Interviews in Europe

gigas | Interview with co-founder & CEO – Diego Cabezudo

During our interview trip in Spain, we interviewed Diego Cabezudo – CEO and co-founder of Gigas, a start-up based in Madrid. Gigas is an innovative cloud hosting provider with a leading position in Spanish speaking countries.

Diego as a spirited entrepreneur shared his insights about the business model of Gigas, the market development of cloud hosting, and his advice to first time entrepreneurs.

 

Interviewer: Hi. Today we are in Madrid with Gigas. Diego, who are you and what do you do?

Diego: Hi. I am one of the co-founders of Gigas. We started in 2011. Just to start with a bit of background for myself and the team as well, we were five founders that started the company and all of us came from telecom and internet. So our background is of both big multinationals and startups. I am the only one that did not go through Ya.com, but the rest of the team comes from Ya.com, which was at the time the largest portal in Spanish speaking world, and also the second largest ISP in Spain. It was started in 1999 and it was extremely successful, and less than two years later was sold to Deutsche Telekom, so it was one of the big successes, if not the largest, in the internet in Spain. So our president was the CEO there that led the sales, and our CTO was the CTO, and actually all the technical guys, the system administrators come from there, which is a great background because obviously they were managing like five hundred servers, huge amount of traffic, high availability, and that’s really what you want out of a hosting company.

Myself I’m mostly telecom. I was in TeleCable, which was one of the first cable ISPs here in Spain, and a very successful one. I was actually the first employee of the company, because it was a company set up by the electrical company so they put three of their guys and then hired a young trainee, and that was me, so that was a great experience. And then I’ve been also in other telecom companies like O2 where I was the head of strategy, or business and technology, so quite interesting as well. And then also in smaller companies and startups like Fon, the Wi-Fi company. And my last role was the CEO of an IT managed services company. That was a Spanish company and I expanded it into the State and Brazil, Mexico, Latin America, quite successfully. So quite similar to what I am doing now.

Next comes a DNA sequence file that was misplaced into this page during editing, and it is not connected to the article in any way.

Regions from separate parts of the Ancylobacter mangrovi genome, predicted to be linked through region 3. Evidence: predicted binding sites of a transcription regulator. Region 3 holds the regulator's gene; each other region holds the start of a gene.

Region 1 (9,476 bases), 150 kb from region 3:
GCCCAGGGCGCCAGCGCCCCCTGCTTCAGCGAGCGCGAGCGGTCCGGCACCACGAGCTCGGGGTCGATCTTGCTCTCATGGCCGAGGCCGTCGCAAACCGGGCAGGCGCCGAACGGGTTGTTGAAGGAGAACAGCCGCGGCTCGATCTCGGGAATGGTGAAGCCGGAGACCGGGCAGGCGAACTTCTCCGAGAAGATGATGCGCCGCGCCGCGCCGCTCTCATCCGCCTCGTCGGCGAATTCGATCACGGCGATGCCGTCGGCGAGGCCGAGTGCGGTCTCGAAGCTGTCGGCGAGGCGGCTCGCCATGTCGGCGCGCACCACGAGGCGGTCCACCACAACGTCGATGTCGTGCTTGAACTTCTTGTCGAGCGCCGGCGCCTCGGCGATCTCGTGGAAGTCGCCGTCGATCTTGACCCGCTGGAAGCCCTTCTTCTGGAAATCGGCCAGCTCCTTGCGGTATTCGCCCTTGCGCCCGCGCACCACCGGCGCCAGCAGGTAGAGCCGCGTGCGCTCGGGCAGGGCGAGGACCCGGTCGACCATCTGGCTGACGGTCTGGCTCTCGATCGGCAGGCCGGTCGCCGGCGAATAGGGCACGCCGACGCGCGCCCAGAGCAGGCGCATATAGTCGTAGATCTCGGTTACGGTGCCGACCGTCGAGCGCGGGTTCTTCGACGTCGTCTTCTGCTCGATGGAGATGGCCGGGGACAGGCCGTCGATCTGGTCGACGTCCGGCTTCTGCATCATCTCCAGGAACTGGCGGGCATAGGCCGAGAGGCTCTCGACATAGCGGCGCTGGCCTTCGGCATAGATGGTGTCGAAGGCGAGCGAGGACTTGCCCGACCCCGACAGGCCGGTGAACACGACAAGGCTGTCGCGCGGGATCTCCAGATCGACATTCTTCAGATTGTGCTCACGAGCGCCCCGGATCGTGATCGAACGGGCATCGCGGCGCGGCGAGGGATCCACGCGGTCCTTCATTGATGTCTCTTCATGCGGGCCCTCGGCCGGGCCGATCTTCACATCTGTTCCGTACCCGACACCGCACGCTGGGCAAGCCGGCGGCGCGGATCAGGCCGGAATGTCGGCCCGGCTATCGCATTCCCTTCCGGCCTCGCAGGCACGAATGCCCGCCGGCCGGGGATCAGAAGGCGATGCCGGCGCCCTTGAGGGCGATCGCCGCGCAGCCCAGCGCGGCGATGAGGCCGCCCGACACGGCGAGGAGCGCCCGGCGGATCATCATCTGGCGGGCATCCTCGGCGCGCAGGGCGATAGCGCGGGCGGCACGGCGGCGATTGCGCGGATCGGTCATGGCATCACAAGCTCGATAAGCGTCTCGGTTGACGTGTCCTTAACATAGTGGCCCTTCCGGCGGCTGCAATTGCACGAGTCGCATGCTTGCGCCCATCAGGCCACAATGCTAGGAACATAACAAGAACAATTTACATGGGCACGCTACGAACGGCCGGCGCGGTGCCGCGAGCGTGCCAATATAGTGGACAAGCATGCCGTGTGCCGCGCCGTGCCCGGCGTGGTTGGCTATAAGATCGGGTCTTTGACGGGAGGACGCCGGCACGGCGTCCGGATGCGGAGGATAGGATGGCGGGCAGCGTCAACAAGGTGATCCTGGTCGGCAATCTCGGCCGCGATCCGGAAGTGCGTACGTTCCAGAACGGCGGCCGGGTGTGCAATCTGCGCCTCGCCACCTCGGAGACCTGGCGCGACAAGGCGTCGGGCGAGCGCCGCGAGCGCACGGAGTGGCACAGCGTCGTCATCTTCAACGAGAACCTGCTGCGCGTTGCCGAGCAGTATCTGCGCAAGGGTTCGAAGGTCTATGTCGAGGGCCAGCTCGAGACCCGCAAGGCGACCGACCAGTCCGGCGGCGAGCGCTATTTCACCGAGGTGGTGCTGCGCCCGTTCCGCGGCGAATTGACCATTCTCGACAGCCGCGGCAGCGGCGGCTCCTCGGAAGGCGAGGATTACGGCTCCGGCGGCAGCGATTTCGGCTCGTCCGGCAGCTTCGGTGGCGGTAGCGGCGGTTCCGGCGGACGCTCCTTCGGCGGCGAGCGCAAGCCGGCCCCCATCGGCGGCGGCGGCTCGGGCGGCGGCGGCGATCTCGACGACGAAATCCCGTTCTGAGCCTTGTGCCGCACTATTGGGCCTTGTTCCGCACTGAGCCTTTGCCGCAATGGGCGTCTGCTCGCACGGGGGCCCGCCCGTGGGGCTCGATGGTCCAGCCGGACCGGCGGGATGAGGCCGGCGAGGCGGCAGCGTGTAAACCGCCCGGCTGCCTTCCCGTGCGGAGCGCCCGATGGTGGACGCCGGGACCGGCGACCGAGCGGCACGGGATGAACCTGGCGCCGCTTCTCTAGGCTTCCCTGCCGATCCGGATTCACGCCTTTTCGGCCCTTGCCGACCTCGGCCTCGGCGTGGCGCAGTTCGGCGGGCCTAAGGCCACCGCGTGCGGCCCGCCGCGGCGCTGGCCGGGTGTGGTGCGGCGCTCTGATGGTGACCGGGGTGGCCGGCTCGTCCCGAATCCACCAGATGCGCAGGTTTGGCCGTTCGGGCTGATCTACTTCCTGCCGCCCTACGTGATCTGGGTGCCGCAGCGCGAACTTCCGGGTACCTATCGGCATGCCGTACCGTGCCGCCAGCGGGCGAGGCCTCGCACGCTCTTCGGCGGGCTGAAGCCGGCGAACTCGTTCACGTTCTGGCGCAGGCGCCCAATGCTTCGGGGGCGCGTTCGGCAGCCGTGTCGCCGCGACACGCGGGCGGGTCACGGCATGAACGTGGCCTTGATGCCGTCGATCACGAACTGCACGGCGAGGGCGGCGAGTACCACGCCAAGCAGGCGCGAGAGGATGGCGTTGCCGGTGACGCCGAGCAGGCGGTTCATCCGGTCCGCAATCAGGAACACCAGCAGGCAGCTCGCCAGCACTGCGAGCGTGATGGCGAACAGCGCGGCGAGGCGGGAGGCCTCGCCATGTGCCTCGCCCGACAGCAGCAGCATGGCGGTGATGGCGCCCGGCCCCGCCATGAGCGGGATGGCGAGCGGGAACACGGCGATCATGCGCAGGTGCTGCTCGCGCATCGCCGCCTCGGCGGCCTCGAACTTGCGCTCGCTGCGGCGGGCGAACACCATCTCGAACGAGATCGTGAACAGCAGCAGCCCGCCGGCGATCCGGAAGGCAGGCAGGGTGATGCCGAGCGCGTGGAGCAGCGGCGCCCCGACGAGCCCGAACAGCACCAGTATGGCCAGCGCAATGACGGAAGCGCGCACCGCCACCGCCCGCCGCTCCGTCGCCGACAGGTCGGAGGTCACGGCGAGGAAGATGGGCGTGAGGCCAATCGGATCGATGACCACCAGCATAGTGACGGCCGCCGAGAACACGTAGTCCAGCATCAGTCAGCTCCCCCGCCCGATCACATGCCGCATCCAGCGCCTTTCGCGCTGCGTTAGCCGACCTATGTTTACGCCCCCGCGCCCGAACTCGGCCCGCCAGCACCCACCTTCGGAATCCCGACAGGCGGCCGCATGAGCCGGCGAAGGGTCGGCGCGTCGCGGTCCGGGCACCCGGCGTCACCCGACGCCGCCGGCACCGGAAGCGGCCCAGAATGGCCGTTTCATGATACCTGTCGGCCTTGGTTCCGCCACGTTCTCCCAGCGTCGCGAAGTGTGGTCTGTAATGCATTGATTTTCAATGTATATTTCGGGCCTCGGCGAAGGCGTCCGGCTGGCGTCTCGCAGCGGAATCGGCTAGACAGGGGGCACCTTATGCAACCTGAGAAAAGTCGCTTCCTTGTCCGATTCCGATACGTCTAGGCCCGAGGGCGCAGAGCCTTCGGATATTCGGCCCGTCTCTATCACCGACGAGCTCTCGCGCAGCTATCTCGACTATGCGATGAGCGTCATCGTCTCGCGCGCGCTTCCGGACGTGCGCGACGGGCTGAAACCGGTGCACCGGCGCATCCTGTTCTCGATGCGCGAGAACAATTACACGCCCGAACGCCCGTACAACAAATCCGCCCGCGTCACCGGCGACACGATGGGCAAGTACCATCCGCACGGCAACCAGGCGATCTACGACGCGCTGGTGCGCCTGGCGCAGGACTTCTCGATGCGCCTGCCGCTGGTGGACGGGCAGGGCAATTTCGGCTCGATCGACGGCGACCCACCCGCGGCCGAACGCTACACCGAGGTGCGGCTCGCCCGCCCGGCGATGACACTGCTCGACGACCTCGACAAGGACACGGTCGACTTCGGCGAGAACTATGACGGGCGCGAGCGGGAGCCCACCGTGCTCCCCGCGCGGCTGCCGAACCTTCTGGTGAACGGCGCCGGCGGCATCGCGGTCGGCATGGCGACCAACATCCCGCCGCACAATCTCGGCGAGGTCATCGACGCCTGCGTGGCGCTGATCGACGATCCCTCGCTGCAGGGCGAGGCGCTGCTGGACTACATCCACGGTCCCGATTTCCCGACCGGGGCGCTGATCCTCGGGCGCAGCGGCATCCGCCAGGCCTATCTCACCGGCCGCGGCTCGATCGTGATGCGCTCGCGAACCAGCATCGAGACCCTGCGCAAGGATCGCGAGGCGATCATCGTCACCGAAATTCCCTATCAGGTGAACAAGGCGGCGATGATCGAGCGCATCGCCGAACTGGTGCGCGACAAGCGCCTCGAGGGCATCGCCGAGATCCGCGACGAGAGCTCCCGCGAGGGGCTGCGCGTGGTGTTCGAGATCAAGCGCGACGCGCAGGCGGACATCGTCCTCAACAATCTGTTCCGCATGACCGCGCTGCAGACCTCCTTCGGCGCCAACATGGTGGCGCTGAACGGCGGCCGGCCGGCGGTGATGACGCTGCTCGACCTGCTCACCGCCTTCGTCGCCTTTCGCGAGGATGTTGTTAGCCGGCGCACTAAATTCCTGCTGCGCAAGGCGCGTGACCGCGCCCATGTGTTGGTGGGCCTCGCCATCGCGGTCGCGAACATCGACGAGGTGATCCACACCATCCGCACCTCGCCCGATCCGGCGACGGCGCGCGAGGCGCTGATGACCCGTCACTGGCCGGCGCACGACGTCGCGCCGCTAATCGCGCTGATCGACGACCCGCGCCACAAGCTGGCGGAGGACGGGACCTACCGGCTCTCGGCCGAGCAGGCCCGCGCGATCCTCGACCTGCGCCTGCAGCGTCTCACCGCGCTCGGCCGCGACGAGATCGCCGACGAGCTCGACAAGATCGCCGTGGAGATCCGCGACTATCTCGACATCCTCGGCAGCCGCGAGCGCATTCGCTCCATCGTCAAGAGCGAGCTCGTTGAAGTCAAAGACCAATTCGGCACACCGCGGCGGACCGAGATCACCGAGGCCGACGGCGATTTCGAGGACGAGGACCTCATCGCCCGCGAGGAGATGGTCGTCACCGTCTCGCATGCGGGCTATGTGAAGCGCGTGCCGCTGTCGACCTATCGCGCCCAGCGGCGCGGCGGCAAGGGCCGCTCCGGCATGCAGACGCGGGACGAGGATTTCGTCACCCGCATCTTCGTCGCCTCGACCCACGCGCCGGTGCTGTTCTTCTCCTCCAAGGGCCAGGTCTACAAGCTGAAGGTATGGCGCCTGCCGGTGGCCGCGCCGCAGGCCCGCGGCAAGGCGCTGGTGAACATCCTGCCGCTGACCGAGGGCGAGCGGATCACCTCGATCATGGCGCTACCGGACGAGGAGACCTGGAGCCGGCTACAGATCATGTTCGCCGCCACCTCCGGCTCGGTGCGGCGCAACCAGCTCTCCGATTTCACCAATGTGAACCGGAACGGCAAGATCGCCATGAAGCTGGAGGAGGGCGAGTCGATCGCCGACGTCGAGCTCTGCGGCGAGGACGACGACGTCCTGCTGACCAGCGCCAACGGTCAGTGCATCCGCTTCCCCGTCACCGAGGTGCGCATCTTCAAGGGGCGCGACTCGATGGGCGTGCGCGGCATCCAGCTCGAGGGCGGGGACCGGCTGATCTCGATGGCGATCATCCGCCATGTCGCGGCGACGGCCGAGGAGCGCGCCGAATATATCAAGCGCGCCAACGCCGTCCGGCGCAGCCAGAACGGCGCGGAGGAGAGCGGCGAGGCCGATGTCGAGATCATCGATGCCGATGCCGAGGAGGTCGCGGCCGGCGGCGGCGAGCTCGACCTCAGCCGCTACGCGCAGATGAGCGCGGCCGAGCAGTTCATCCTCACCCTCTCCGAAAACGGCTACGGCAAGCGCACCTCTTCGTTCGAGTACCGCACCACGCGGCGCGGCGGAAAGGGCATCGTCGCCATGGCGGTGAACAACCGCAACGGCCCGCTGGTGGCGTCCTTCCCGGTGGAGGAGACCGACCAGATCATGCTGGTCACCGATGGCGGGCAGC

And also I think the background in telecom is quite important because historically hosting has come from more like the computer guys, and I think telecoms and software have different views of the world. Telecoms really understand what five nines are in terms of high availability and things like that, whereas in the software industry if something goes wrong you just switch the machine and it gets solved. So I think that’s very good as well.

Basically what we do is what is called cloud hosting or infrastructure as a service, which is basically the technical jargon for renting servers in the cloud. So instead of buying your equipment, you just go to our website or through one of our sales channels and get a certain amount of computer resources and storage, etc., and you set up your servers and your infrastructure. So obviously there has been a change of paradigm in terms of providing IT services. I remember only a few years ago – I’m talking of four or five years ago – you had to buy hardware and always oversize just in case for the peaks. It’s quite interesting, the sector has evolved so much. Now, for example, we’ve just launched a really good feature that we call tele-transportation, and it’s actually quite unique in the world, no other provider has it yet, and we can move a virtual machine from machine to Madrid to Miami, where we have two data centers, we can move the machine without rebooting the machine, without changing the IP address. So it’s really cool, like you have one machine serving traffic in Madrid, and two seconds later you have it serving traffic in Miami, so it’s like tele-transportation.

Interviewer: This is also beneficial for the client because the loading speed of the website improves.

Diego: Exactly. What we’ve done so far is always listen to our customers and see what they really needed. So obviously we can’t compete with the large multinationals and the large hosters that have tons of engineers developing new products every day, but we really focus on things that our customers demand. So we have some of our large customers who have a lot of traffic on both sides of the Atlantic, what do they do to be closer to their end-customer, to replicate their infrastructure? So they have, imagine, ten servers here in Spain serving traffic and another ten in America. During the European day the one in Europe are really busy and the ones in America are doing nothing, then at night time it’s the opposite.